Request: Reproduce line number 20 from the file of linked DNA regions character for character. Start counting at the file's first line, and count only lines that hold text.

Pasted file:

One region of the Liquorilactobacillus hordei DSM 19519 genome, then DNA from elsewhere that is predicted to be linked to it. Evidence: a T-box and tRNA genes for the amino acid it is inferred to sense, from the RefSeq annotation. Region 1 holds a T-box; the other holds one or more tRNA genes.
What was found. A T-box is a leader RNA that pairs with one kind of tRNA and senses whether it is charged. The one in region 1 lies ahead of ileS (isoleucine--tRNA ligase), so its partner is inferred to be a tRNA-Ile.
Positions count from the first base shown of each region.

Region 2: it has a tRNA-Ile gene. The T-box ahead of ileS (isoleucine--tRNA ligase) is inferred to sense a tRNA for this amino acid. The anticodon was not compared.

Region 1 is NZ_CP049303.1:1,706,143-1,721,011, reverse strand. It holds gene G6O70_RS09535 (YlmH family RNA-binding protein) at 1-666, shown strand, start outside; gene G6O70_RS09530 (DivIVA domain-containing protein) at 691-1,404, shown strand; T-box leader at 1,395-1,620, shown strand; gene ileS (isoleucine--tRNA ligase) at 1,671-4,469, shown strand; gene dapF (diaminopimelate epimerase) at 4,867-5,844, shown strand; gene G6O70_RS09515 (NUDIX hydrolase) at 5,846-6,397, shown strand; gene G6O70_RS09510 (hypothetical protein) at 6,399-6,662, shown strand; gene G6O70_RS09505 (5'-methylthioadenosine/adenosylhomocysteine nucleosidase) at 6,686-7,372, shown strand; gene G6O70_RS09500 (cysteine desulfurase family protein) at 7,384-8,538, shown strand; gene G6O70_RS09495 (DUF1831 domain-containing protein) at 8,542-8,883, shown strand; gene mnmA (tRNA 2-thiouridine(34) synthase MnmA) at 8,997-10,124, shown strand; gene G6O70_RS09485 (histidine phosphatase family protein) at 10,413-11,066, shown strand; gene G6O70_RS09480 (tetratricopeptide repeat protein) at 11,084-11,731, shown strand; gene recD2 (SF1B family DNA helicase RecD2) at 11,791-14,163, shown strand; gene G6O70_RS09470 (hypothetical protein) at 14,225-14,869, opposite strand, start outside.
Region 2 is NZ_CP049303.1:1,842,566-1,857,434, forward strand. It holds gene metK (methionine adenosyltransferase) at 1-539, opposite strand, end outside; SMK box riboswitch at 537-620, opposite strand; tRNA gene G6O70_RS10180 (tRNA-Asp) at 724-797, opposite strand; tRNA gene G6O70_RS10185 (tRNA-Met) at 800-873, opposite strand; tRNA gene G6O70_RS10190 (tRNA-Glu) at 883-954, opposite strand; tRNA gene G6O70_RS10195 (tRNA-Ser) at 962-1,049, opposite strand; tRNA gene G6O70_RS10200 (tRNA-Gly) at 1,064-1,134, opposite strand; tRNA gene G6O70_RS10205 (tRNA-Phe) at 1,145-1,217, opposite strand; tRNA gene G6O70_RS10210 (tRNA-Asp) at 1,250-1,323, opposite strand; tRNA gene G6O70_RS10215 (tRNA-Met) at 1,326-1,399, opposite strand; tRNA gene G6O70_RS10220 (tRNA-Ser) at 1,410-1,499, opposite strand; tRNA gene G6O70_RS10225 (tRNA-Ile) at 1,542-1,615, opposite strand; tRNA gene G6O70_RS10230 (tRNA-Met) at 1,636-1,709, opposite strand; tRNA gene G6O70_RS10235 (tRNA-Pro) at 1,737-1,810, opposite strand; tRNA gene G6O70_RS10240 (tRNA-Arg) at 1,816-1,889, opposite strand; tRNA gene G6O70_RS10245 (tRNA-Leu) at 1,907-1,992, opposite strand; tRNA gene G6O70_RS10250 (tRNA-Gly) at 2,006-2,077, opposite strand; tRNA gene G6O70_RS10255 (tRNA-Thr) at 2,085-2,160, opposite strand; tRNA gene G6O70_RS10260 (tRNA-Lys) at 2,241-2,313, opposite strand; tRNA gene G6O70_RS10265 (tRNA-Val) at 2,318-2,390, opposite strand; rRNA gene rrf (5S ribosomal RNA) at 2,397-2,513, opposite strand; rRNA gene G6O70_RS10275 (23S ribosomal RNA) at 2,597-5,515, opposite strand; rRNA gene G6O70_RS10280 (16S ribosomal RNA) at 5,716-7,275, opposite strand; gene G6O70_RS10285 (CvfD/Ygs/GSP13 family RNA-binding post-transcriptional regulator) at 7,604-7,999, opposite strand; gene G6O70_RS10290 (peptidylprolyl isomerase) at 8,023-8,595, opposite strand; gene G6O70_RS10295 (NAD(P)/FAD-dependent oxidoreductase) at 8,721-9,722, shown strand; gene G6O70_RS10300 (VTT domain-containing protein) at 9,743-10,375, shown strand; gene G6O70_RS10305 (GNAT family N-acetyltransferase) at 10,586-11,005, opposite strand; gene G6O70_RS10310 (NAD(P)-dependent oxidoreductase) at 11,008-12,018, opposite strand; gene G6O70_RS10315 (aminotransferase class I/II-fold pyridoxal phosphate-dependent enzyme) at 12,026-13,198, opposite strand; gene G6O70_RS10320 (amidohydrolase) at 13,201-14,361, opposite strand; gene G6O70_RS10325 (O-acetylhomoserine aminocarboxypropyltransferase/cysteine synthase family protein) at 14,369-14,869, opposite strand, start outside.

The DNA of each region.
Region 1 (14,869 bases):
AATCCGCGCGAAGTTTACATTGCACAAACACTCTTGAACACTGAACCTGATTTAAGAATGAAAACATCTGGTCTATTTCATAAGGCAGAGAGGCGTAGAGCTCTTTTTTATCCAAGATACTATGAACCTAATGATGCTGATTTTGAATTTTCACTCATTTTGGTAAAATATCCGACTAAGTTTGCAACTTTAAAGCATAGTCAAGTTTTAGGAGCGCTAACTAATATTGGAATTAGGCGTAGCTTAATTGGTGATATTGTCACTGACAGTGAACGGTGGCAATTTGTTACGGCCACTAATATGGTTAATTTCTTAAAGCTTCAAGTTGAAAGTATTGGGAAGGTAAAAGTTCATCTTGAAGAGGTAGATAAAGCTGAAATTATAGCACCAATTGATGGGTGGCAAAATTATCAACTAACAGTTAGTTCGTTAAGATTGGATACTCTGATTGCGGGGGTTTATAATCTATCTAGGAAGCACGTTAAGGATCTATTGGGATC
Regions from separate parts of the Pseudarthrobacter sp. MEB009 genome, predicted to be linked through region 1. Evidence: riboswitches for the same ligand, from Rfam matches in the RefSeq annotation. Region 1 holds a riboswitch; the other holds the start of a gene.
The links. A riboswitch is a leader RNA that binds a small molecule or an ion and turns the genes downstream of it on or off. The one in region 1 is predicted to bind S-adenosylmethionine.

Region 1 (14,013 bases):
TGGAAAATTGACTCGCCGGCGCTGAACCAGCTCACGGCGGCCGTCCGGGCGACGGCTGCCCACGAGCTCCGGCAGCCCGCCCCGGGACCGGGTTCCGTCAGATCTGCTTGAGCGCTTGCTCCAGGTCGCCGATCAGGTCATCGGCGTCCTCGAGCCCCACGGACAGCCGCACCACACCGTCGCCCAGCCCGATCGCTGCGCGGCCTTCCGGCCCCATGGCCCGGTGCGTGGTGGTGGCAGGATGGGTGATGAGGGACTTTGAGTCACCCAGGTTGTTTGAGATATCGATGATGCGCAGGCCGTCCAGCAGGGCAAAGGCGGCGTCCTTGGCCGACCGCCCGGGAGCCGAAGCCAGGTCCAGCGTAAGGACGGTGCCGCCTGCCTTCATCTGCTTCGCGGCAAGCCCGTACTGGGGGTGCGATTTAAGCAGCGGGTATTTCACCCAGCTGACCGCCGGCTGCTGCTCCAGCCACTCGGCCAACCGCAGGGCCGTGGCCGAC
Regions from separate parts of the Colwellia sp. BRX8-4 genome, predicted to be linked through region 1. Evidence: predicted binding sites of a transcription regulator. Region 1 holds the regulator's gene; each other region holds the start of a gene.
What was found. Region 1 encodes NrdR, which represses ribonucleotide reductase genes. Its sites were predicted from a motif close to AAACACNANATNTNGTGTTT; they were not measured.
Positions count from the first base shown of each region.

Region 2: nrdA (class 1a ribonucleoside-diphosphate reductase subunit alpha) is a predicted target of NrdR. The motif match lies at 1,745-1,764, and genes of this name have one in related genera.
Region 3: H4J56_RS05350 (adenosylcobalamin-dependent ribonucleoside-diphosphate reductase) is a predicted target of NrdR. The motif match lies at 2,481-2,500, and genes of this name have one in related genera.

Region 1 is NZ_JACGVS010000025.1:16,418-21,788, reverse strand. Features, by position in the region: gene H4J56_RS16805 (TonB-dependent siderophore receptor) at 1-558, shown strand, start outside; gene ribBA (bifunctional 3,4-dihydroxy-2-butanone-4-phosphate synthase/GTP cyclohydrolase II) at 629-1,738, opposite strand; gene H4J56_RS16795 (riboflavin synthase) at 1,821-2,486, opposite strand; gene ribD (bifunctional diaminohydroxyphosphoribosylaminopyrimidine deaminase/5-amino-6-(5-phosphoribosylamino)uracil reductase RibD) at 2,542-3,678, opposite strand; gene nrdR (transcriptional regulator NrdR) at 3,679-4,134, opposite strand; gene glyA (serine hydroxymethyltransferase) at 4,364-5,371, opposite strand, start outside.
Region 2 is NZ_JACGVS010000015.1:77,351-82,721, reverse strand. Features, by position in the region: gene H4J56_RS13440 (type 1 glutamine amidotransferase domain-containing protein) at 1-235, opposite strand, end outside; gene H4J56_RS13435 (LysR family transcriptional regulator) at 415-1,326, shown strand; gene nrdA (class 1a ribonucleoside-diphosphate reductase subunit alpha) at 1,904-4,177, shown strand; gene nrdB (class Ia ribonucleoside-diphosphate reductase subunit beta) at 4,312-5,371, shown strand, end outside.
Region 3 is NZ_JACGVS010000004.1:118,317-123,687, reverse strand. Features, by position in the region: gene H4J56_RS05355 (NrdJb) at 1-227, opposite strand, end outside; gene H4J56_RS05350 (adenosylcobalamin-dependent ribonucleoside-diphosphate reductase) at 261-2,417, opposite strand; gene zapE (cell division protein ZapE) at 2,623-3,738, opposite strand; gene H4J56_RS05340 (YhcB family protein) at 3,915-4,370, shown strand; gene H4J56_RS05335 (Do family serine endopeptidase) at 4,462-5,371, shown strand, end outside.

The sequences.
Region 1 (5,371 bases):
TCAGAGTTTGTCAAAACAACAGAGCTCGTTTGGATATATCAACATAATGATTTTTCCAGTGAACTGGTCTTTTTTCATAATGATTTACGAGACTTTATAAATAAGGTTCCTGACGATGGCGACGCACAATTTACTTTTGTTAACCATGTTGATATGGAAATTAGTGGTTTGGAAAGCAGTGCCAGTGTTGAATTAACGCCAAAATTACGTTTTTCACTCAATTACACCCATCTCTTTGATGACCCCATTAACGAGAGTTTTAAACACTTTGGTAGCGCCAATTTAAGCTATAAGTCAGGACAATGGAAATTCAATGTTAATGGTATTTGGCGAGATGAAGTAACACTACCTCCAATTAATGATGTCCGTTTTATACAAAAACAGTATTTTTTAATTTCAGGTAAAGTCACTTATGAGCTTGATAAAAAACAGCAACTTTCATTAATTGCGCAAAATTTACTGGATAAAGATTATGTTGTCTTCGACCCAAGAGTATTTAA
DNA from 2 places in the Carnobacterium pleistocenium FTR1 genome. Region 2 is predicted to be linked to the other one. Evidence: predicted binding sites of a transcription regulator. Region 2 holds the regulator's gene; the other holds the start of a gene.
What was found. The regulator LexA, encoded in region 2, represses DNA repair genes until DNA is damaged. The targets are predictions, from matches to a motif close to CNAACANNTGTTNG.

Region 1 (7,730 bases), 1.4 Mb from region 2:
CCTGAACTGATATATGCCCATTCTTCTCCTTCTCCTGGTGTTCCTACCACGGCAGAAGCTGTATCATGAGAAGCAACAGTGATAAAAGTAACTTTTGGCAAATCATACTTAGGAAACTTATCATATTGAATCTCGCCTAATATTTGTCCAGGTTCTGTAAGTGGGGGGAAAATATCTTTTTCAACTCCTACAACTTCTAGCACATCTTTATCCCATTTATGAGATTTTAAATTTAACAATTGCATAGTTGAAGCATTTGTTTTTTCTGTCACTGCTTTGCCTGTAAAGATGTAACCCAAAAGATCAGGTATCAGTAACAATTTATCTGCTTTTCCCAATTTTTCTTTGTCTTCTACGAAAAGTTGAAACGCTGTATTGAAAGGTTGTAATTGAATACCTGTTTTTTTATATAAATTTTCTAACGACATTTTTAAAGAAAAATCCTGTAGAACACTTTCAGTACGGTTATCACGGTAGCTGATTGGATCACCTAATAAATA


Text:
Region 2 is NZ_JACGVS010000015.1:77,351-82,721, reverse strand. Features, by position in the region: gene H4J56_RS13440 (type 1 glutamine amidotransferase domain-containing protein) at 1-235, opposite strand, end outside; gene H4J56_RS13435 (LysR family transcriptional regulator) at 415-1,326, shown strand; gene nrdA (class 1a ribonucleoside-diphosphate reductase subunit alpha) at 1,904-4,177, shown strand; gene nrdB (class Ia ribonucleoside-diphosphate reductase subunit beta) at 4,312-5,371, shown strand, end outside.